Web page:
SAS and top consulting firms - Utilize my time

Kushagra452's picture
Rank: Monkey | 39

I have an admit from the McCombs full time MBA program at the main campus. I am already working in a small public energy consulting firm in SE Asia. I would like to get into the 'advisory' services of big 4 as well as apply for associate positions at top consulting firms (M/B/B etc...).

I have about 3 months time till classes start. I have started learning SAS software. by reading ebooks and ppt tutorials. How beneficial will SAS be in the long run (considering that I want to stick to consulting post MBA)? How can I utilize my time before the hectic schedule of classes begin at UT-Austin?

Thank you.

Region: 
All Asia Pacific
United States - South

Comments (12)

Apr 15, 2011

While I can't speak about MBB because I am not sure how they use it, I do know that firms like Deloitte, Accenture, IBM GBS, BAH, and others are becoming very SAS heavy. All of the groups in these companies using SAS are growing at a strong rate because they realize the power it brings to the table. When you can take a couple billion records of a companies data and make sense of it finding nuggets of gold, you are very useful.

I would see if UT will pay for you to take the Base cert test since that is the big one in the industry. Advance cert is nice but it really isn't a big deal, if they are looking for an advanced sas programmer they are looking for someone who has been doing it for years. The biggest key to the base cert is knowing the data step like the back of you hand and when you start working, that is one of the most powerful tools SAS offers. When you get a companies data you will not have clean data and you will have to manipulate it to get what you want. Being skilled in the data step and proc sql are huge for doing this.

I know I was just kind of rambling but I hope you found that useful. Let me know if you have any questions and if I could leave you with one piece of advice it would be try to get your SAS Base certification, it is one of the most sought after certifications in the market today.

Apr 15, 2011

im at a lek/ parthenon / monitor type firm, no one uses SAS. We are fairly quant heavy, but we will use SPSS or marketsight. I know SAS to a bit , has never come up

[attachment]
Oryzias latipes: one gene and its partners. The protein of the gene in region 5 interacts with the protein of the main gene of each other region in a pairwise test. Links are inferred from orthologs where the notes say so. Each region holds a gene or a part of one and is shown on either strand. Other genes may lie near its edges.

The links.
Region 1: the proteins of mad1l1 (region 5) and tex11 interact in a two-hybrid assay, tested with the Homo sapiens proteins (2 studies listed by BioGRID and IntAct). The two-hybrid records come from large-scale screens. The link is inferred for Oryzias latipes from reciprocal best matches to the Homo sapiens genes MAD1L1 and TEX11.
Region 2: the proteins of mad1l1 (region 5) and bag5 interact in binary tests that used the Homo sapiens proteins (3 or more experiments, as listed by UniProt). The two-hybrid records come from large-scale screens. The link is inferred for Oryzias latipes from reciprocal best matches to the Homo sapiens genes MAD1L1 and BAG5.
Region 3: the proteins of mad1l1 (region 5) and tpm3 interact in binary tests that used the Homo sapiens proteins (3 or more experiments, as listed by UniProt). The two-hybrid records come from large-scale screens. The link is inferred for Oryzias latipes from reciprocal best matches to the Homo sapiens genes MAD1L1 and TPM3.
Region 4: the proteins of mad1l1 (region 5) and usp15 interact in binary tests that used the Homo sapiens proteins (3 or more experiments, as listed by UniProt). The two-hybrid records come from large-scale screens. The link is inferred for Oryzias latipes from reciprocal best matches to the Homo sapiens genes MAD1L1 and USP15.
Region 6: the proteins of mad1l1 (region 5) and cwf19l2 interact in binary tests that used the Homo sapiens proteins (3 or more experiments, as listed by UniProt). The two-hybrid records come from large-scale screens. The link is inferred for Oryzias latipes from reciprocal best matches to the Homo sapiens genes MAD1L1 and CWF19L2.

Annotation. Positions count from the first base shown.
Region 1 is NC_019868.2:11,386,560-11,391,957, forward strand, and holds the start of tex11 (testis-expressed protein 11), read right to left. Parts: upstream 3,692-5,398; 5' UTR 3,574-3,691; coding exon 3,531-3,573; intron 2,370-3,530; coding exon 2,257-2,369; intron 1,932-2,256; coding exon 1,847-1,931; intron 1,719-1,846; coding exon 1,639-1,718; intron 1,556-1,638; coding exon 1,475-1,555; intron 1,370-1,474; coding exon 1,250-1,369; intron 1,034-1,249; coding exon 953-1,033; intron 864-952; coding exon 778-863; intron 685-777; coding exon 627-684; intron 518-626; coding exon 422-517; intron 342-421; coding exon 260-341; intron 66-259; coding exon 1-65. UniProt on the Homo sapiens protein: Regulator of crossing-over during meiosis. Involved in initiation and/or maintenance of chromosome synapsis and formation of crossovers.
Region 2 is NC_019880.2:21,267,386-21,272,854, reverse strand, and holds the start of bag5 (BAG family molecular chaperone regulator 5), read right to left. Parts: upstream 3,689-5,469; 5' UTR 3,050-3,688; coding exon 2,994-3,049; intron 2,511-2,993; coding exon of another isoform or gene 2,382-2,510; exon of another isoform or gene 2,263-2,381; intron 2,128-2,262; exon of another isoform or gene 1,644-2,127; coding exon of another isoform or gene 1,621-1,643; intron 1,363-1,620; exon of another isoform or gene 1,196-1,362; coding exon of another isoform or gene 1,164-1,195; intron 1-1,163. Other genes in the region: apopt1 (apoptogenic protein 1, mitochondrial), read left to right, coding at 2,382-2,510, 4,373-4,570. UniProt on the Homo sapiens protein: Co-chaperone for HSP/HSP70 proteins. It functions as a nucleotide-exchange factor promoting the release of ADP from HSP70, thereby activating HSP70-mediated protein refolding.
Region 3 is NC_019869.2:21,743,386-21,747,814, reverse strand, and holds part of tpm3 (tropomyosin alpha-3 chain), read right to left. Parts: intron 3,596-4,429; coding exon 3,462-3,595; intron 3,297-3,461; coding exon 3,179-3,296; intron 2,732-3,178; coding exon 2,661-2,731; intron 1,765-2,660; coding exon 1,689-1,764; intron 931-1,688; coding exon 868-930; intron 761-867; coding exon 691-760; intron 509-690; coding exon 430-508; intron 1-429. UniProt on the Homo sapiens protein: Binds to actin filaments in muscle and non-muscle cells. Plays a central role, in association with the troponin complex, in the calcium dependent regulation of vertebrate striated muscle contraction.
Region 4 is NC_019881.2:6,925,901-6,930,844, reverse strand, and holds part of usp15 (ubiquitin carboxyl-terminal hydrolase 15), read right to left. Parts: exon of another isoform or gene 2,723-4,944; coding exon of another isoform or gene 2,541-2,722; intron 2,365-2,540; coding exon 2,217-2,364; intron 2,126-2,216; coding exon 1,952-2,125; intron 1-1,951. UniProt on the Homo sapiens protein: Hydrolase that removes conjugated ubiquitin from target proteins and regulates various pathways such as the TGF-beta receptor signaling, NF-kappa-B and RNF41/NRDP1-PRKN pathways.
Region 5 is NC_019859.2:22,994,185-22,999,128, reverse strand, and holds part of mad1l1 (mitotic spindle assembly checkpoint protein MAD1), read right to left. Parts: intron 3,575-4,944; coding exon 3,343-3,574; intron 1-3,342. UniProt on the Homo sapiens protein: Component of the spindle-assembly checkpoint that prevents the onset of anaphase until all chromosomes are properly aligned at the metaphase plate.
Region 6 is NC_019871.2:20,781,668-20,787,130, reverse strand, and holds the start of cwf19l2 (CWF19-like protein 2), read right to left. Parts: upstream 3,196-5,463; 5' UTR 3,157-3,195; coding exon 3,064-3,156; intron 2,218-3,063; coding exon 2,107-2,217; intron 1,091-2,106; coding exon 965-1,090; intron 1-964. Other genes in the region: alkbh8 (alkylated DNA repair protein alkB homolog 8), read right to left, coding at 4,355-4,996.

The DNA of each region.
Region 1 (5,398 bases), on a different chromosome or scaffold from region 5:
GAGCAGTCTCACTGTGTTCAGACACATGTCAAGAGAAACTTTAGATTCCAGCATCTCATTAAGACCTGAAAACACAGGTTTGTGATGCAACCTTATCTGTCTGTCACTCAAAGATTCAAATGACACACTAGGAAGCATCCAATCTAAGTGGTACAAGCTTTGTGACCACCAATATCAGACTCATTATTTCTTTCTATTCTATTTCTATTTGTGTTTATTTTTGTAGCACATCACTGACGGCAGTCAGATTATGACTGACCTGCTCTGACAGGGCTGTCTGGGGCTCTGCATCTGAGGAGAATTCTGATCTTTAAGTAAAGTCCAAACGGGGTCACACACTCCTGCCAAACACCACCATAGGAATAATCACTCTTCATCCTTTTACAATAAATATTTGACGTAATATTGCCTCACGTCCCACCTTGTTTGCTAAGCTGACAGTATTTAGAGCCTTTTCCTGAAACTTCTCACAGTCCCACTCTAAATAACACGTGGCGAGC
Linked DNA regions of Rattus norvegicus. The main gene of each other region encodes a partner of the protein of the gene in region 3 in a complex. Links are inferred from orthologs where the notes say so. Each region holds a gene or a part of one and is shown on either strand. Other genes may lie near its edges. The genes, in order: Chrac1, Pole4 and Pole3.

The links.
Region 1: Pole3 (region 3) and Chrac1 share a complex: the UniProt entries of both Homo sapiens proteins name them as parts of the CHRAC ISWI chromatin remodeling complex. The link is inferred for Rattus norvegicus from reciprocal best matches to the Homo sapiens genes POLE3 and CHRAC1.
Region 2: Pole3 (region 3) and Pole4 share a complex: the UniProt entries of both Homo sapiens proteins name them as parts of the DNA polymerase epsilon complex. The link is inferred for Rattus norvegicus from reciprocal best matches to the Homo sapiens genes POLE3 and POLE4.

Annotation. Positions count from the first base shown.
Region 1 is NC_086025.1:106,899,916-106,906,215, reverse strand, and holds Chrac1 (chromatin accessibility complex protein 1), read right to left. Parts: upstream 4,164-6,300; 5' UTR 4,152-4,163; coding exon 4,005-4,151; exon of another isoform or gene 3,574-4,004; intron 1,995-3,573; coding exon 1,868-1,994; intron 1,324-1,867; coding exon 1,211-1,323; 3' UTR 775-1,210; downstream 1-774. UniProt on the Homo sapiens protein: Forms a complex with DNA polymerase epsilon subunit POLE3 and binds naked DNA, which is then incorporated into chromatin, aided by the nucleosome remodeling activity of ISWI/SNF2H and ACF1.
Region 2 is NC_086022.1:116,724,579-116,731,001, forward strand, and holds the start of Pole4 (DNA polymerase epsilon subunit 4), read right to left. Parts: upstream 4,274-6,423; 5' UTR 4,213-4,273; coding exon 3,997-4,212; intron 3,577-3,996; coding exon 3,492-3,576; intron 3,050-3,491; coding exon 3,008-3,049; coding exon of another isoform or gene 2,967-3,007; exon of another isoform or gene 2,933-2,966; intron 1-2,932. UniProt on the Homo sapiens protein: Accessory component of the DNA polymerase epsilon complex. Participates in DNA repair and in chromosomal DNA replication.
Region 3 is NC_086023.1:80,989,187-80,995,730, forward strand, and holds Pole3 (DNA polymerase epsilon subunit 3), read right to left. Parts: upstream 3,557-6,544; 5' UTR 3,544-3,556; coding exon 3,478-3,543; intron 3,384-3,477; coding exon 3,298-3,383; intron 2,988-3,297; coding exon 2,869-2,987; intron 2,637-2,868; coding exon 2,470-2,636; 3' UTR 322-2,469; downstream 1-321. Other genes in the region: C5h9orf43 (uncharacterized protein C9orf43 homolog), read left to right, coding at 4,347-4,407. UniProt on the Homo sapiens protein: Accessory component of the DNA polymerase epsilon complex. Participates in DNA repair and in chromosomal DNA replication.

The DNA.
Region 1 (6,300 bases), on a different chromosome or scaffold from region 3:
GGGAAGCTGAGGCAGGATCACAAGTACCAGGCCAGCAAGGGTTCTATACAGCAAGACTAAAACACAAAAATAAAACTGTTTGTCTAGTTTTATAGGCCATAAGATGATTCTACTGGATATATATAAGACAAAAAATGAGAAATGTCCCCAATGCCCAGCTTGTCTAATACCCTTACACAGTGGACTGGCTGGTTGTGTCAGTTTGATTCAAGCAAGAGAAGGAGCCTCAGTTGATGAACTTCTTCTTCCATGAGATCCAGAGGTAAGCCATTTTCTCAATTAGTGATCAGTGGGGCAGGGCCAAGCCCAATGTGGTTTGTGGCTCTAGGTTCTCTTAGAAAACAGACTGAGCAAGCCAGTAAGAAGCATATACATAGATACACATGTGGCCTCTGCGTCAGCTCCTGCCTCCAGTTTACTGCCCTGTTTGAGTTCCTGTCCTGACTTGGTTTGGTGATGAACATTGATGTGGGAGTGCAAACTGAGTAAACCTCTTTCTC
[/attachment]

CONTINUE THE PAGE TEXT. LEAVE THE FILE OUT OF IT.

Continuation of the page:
Apr 15, 2011

SAS is highly valued in economic consulting, but mostly for the analysts. It will be less important for associates, which is what you'd be hired as.

Apr 15, 2011
Hayek:

SAS is highly valued in economic consulting, but mostly for the analysts. It will be less important for associates, which is what you'd be hired as.

I think it'll still be important for associates (i.e., post-MBA) folks to be well versed in at least one piece of statistical software. My old firm used SAS or Stata... even the managers were fairly competent with the software. The only folks I didn't see getting into the weeds were the experts or team leaders. This may be firm-specific, though, given what Hayek mentioned.

Apr 15, 2011

Thank you R2 equals 1, run4run and Hayek for some great insight. I have had some exposure to SPSS (as well as STATA) while reading economics at LSE. I will need to find out from current students, whether the university (UT) will sponsor my base certification. I will at least try to learn the basics of SAS, before classes begin at Austin. I have also just bought the 'Case in Point' book to get a feel of case study interviews at consulting firms across the globe.

Thank you once again!

Cheers!

Apr 19, 2011

SAS is increasingly becoming crucial in risk modeling, or modeling in general. Firms like Oliver Wyman are using it more and more in their analysis while building LGD/EAD models. Again, it's not that common, but I can definitely see it becoming a mandatory software to learn in a few years time, as it really is a lot more powerful than Excel.

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Apr 19, 2011

I can't imagine even trying to build a credit risk model using Excel. Besides all the obvious faults the limit on the amount of data you can use is bad enough.

May 2, 2011

SPSS is widely used, in my experience. Though I understand, anecdotally, that many firms use SAS as well.

Also, R is starting to catch on...mostly because it's free and extremely versatile.

Between SPSS and SAS, so long as you have the statistical background, it's just a matter of finding what you need in their UIs.

May 2, 2011

I have used both SPSS and SAS as a summer intern with Accenture. From my meager experience and point of view, it depends on the team leader (since you get the same answers). I have also experienced the usage of eViews, but that was with a different company. The story of my insight is; Knowledge is key.

The more you know the better.

May 2, 2011

I use matlab for everything.

May 4, 2011

At my firm SAS is widely used. Personally I feel that GUI programs like SPSS are extremely limited in scope and power. While SAS is not as versatile for regression analysis as STATA, it is invaluable when trying to make sense of very large datasets. I would say definitely learn it all you can. Even if the analysts at your future firm do most of the modeling, it would behoove you to understand the process.

May 4, 2011
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